Can growth in Higher Apprenticeships help to shrink UK skills gap?
02 April 2019
Since the 2016 apprentice policy reforms, apprenticeships have often been held-up as a possible solution to help plug the UK’s widening skills gap.
With the STEM skills gap alone continuing to cost the UK £1.5bn a year, it is a very real problem and apprenticeships have the ability to help – new data suggests that a growing uptake of higher apprenticeships could form part of the solution.
The Apprenticeship Levy
To understand the current apprenticeship landscape, it is important to understand the Apprenticeship Levy.
Coming into effect at the start of the 2017/18 UK tax year, the Apprenticeship Levy is a UK tax on employers which is used to fund apprenticeship training.
All UK employers with a pay bill of over £3 million per year pay the Apprenticeship Levy, which is set at 0.5% of the value of the employer’s pay bill.
The levy has come under a lot of scrutiny since its planned use was first unveiled in 2015, with companies finding it confusing, unhelpful, or failing to even use it at all.
However, while still in its infancy, monthly reports from the Department for Education are beginning to suggest that the levy is having a noticeable impact on apprenticeships in the UK. Namely, it is allowing employers to create more expensive, higher level, and higher skilled apprenticeships than ever before.
A higher apprenticeships push
The most recent figures from the Department for Education in March suggest a substantial higher skills shift over the last two years.
In 2017/18, there were 48,150 higher level (level 4+) apprenticeship starts, compared to just 3,700 in 2011/12.
Higher apprenticeships are the equivalent to gaining a national diploma from a training provider, or a foundation degree from a university. This means we are seeing an additional 44,000+ skilled and highly qualified apprentices entering the workforce, working towards level 4+ qualifications. A great boon for skill-starved industries.
Further, there were 10,880 apprenticeship starts at level 6 and 7, of which 6,330 were degree apprenticeships.
Degree apprenticeships, another scheme launched in 2015, are degree courses sponsored by companies that once again provide a way to fill highly skilled hard-to-fill roles. The two schemes combined showcase a growing flexibility in the apprenticeship infrastructure.
The levy system is far from perfect, and still has its detractors both in government and in business, yet its ability to hand apprenticeship training funds back to companies to use how they see fit, appears to suggest an obvious and growing demand for higher skilled (level 4+) apprentices.
What goes up...
However, gains in higher apprenticeships have preceded losses at lower level. With both intermediate (level 2) and advanced level (level 3) apprenticeship numbers dropping quite significantly. In fact, the number of starts at intermediate level in 2017/18 were the lowest in any year since 2009/10.
Does this mean that businesses are shifting their funds away from entry-level apprenticeships towards higher skilled apprenticeships in a time of skills shortage?
Experts in the industry seem to think so. Harry Williams, Digital Partnerships Manager at Best Apprenticeships, notes: ”The Apprenticeships market is showing a clear shift towards more technically demanding, higher skilled apprenticeships, with more high level apprenticeships being offered than ever before[...]The growing UK skills gap is one plausible explanation for this change in approach from business leaders.”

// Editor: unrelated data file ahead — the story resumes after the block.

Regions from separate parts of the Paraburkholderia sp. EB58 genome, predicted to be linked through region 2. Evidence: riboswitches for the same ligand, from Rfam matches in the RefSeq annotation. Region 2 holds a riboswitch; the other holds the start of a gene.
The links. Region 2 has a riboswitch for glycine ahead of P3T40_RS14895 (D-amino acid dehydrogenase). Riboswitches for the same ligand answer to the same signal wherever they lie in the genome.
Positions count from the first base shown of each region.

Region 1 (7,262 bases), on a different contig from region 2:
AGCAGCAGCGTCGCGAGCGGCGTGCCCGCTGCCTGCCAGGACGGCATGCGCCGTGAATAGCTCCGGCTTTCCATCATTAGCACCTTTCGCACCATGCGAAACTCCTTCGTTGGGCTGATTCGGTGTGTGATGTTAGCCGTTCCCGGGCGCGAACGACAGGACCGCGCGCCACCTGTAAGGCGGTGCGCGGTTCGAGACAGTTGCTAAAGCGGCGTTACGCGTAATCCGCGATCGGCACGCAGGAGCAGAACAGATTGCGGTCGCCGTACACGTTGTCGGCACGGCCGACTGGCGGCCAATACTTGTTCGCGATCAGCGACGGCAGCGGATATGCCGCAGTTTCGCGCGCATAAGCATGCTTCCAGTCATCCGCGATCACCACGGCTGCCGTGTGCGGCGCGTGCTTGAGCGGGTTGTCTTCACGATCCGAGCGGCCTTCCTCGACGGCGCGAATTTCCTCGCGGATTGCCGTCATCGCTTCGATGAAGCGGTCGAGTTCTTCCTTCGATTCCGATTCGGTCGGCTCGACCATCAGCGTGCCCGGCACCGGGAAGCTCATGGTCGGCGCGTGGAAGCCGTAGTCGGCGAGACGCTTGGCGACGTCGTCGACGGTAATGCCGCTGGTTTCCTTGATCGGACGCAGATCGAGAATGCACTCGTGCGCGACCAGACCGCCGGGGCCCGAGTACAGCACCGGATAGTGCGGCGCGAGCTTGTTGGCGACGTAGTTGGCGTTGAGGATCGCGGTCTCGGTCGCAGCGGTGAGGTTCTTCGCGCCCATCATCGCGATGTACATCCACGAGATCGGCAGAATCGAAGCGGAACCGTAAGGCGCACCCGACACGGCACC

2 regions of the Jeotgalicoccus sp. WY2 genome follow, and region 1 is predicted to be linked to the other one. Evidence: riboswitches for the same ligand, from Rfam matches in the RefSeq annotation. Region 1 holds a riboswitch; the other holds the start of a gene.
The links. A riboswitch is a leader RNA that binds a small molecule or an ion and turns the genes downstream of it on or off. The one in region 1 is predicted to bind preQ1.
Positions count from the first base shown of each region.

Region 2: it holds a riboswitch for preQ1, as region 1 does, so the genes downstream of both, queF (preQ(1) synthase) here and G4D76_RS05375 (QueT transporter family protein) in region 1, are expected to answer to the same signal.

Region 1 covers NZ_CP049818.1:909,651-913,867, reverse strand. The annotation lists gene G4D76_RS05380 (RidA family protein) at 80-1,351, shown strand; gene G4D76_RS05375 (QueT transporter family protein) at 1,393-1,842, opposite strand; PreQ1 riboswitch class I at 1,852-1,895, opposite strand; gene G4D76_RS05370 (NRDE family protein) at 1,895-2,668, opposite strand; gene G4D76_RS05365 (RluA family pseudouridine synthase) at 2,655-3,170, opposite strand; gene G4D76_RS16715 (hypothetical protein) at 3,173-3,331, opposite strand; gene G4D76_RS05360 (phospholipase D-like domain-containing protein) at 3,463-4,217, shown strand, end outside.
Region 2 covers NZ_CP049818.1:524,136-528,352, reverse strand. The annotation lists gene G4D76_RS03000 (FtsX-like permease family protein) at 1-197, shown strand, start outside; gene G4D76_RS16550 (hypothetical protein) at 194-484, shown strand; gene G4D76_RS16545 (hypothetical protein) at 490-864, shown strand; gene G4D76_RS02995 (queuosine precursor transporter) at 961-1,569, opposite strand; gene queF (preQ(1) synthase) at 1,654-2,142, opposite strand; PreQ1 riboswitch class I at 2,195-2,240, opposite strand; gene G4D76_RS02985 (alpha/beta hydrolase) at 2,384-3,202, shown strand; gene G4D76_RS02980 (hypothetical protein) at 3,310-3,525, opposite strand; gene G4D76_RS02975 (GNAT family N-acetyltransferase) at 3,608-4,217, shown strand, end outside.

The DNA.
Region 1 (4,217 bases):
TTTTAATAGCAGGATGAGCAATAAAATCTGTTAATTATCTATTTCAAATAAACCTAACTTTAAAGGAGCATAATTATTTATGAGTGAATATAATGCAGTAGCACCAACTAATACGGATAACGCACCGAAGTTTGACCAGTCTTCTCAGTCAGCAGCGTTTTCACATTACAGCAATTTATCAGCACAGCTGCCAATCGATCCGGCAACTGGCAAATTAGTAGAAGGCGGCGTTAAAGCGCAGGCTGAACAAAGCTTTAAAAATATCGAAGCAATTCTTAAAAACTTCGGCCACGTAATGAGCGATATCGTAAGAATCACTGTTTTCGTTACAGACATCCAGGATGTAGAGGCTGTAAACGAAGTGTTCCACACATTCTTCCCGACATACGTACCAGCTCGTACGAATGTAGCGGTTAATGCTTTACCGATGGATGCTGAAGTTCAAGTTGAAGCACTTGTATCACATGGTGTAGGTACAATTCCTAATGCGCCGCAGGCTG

With Engineering and Manufacturing Technologies the third largest employer of apprentices, is this shift to higher level apprentices a positive one for our industry? Or will it leave a dearth of skills at entry-level positions with no cost-effective way to skill up these employees?
In a recent speech, Amanda Spielman, Chief Inspector at Ofsted, forecast similar concerns, saying: “This trend towards higher apprenticeships also narrows the options for the third of young people who leave school without a full level 2 qualification. I do think that we have to be concerned if this rise is limiting the options available to young people who don’t do as well at school. Their path to a good job, is after all, already a more difficult one.”
Bringing training in-house
If the trends we are seeing towards higher apprenticeships is, as we are now predicting, due to the apprenticeship levy, then we must assume this preference will only grow in the next few years.
By putting companies in charge of their apprenticeship funds, some 10% of employers have decided to bring their training in-house. Not only does this mean employers have the chance to create schemes that better fit the skills they need right now, but it also means once again they have the chance to continue prioritising higher level apprenticeships.
Reducing the gap?
Higher apprenticeships offer a fantastic part-solution to our growing UK skills gap. They are cost-effective, tax-friendly, and utilise existing industry and educational infrastructure to produce highly skilled and motivated employees.
However, while the current shift to higher apprenticeships is surely positive in the short term, we must ensure that we, as an industry, are promoting apprenticeship uptake at all levels. If we fail to fill the gaps at all levels of skill, we risk creating an even bigger problem further down the road.
Best Apprenticeships helps connect ambitious young people with forward-thinking organisations and opportunities. Get in touch to see how we can help you promote your next apprenticeship vacancy and follow us on Twitter @BestApprentice.
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